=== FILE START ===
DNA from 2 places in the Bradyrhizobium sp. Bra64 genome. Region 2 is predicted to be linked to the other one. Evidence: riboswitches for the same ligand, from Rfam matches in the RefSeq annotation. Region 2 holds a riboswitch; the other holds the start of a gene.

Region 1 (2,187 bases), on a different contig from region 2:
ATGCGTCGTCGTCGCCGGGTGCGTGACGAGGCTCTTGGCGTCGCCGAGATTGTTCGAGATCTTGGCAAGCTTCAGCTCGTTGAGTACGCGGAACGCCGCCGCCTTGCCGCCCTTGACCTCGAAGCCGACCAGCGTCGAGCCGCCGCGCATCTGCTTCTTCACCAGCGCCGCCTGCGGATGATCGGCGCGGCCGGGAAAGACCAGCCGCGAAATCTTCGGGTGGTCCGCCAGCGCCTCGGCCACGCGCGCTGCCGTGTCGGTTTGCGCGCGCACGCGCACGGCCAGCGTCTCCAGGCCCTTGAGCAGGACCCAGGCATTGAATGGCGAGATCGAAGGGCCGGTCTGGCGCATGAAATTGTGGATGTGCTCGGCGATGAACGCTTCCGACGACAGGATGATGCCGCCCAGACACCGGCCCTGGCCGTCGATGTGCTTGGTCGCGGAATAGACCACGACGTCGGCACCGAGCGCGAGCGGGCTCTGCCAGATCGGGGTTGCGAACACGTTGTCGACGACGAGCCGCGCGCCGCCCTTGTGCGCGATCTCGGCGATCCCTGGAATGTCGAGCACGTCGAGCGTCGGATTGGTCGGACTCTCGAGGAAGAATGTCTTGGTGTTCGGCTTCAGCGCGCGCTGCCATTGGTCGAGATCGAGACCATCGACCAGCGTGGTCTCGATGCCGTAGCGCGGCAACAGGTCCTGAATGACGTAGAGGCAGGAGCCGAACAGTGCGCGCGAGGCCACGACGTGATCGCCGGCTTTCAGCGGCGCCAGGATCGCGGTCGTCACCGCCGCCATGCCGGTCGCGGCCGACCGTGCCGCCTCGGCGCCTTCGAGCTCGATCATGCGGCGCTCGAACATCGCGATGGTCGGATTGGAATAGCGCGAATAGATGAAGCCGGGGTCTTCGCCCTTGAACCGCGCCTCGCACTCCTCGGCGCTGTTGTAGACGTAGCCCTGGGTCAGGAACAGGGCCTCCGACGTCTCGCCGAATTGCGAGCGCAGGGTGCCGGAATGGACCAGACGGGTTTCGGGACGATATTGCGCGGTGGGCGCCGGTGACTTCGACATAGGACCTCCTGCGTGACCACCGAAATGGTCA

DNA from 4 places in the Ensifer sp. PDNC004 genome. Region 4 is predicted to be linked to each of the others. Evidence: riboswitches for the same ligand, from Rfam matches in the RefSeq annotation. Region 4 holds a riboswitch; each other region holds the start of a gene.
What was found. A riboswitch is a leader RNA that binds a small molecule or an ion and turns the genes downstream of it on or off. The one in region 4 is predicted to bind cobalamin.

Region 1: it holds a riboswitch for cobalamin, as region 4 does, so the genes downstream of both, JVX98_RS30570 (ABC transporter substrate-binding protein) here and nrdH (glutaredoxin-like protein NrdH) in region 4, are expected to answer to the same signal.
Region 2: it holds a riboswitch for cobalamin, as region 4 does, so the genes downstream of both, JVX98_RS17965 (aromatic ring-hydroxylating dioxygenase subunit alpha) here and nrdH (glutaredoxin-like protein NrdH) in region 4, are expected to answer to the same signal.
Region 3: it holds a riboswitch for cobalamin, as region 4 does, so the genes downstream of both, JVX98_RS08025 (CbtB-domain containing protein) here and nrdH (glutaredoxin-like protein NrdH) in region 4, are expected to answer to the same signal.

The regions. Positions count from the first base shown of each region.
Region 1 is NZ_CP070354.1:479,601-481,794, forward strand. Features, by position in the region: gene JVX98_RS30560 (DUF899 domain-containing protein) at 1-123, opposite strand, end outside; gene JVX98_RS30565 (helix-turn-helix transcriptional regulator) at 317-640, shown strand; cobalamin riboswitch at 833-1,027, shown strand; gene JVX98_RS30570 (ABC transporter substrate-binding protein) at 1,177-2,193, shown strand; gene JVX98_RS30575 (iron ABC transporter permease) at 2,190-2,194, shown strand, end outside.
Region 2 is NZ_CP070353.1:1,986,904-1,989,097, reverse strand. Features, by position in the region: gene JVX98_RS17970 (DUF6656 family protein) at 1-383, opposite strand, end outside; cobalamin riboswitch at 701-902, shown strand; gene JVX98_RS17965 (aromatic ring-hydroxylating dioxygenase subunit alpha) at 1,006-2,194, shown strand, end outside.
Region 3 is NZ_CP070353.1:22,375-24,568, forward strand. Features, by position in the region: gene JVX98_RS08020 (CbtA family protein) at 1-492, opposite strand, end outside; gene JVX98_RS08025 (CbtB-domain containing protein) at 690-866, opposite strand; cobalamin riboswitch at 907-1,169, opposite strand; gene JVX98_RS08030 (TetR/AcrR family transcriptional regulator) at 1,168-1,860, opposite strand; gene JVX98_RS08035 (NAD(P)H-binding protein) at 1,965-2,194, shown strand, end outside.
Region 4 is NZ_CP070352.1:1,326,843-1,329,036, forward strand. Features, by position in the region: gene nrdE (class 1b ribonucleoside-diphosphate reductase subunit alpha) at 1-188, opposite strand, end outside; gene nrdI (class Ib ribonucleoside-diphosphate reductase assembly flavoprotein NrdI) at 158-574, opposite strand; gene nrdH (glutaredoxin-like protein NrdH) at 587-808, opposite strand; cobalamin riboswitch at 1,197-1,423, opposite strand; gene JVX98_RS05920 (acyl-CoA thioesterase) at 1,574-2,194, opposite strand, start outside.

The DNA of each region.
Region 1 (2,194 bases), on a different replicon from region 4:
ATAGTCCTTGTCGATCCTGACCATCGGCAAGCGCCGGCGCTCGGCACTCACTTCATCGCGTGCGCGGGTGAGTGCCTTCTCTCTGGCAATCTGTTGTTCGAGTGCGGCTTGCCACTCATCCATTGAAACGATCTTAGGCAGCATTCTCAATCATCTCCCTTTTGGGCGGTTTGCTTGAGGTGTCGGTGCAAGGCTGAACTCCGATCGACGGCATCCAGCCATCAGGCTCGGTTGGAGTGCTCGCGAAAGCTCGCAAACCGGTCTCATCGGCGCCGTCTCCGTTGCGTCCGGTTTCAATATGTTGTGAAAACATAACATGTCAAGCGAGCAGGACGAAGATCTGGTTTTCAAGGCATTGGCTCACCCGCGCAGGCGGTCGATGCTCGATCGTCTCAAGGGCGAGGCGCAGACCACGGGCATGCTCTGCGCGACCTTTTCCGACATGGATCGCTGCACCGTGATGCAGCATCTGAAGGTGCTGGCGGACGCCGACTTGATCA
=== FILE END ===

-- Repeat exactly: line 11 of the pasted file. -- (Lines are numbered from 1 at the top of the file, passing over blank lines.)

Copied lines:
Region 2 is NZ_CP070353.1:1,986,904-1,989,097, reverse strand. Features, by position in the region: gene JVX98_RS17970 (DUF6656 family protein) at 1-383, opposite strand, end outside; cobalamin riboswitch at 701-902, shown strand; gene JVX98_RS17965 (aromatic ring-hydroxylating dioxygenase subunit alpha) at 1,006-2,194, shown strand, end outside.